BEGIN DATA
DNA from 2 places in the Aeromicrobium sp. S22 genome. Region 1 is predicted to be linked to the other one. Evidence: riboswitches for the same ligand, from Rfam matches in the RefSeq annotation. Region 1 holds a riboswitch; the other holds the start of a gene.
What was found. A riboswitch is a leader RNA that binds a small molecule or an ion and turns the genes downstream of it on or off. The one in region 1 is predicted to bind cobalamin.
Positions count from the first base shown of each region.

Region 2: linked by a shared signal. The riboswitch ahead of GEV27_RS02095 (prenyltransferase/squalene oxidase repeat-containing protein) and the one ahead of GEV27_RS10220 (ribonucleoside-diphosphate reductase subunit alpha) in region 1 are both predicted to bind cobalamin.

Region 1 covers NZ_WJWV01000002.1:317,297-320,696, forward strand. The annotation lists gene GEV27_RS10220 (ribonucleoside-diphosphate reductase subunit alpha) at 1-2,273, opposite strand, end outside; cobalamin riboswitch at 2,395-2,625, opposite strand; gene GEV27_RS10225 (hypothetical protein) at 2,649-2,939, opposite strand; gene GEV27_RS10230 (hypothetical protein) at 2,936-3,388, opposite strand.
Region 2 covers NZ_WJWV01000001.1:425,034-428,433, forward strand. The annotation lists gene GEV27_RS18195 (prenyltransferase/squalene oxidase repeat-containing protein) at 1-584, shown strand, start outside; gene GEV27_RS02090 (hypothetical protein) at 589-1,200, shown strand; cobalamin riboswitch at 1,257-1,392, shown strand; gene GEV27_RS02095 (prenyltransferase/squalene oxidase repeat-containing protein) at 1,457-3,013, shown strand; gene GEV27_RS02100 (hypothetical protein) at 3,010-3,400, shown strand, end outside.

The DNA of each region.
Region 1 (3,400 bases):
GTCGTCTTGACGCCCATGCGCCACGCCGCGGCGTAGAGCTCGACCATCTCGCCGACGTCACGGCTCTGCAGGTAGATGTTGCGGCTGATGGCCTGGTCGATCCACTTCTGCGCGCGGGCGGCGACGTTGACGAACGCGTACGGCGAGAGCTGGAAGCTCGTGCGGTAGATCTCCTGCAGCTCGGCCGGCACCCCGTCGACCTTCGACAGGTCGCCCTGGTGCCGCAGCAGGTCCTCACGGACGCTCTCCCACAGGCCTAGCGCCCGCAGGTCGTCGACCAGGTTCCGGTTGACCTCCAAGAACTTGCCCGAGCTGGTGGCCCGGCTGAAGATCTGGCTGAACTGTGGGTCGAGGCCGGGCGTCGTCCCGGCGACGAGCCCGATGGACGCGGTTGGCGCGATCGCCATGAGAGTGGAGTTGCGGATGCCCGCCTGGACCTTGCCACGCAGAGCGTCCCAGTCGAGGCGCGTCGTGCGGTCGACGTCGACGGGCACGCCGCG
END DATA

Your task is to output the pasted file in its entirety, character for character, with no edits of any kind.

DNA from 2 places in the Aeromicrobium sp. S22 genome. Region 1 is predicted to be linked to the other one. Evidence: riboswitches for the same ligand, from Rfam matches in the RefSeq annotation. Region 1 holds a riboswitch; the other holds the start of a gene.
What was found. A riboswitch is a leader RNA that binds a small molecule or an ion and turns the genes downstream of it on or off. The one in region 1 is predicted to bind cobalamin.
Positions count from the first base shown of each region.

Region 2: linked by a shared signal. The riboswitch ahead of GEV27_RS02095 (prenyltransferase/squalene oxidase repeat-containing protein) and the one ahead of GEV27_RS10220 (ribonucleoside-diphosphate reductase subunit alpha) in region 1 are both predicted to bind cobalamin.

Region 1 covers NZ_WJWV01000002.1:317,297-320,696, forward strand. The annotation lists gene GEV27_RS10220 (ribonucleoside-diphosphate reductase subunit alpha) at 1-2,273, opposite strand, end outside; cobalamin riboswitch at 2,395-2,625, opposite strand; gene GEV27_RS10225 (hypothetical protein) at 2,649-2,939, opposite strand; gene GEV27_RS10230 (hypothetical protein) at 2,936-3,388, opposite strand.
Region 2 covers NZ_WJWV01000001.1:425,034-428,433, forward strand. The annotation lists gene GEV27_RS18195 (prenyltransferase/squalene oxidase repeat-containing protein) at 1-584, shown strand, start outside; gene GEV27_RS02090 (hypothetical protein) at 589-1,200, shown strand; cobalamin riboswitch at 1,257-1,392, shown strand; gene GEV27_RS02095 (prenyltransferase/squalene oxidase repeat-containing protein) at 1,457-3,013, shown strand; gene GEV27_RS02100 (hypothetical protein) at 3,010-3,400, shown strand, end outside.

The DNA of each region.
Region 1 (3,400 bases):
GTCGTCTTGACGCCCATGCGCCACGCCGCGGCGTAGAGCTCGACCATCTCGCCGACGTCACGGCTCTGCAGGTAGATGTTGCGGCTGATGGCCTGGTCGATCCACTTCTGCGCGCGGGCGGCGACGTTGACGAACGCGTACGGCGAGAGCTGGAAGCTCGTGCGGTAGATCTCCTGCAGCTCGGCCGGCACCCCGTCGACCTTCGACAGGTCGCCCTGGTGCCGCAGCAGGTCCTCACGGACGCTCTCCCACAGGCCTAGCGCCCGCAGGTCGTCGACCAGGTTCCGGTTGACCTCCAAGAACTTGCCCGAGCTGGTGGCCCGGCTGAAGATCTGGCTGAACTGTGGGTCGAGGCCGGGCGTCGTCCCGGCGACGAGCCCGATGGACGCGGTTGGCGCGATCGCCATGAGAGTGGAGTTGCGGATGCCCGCCTGGACCTTGCCACGCAGAGCGTCCCAGTCGAGGCGCGTCGTGCGGTCGACGTCGACGGGCACGCCGCG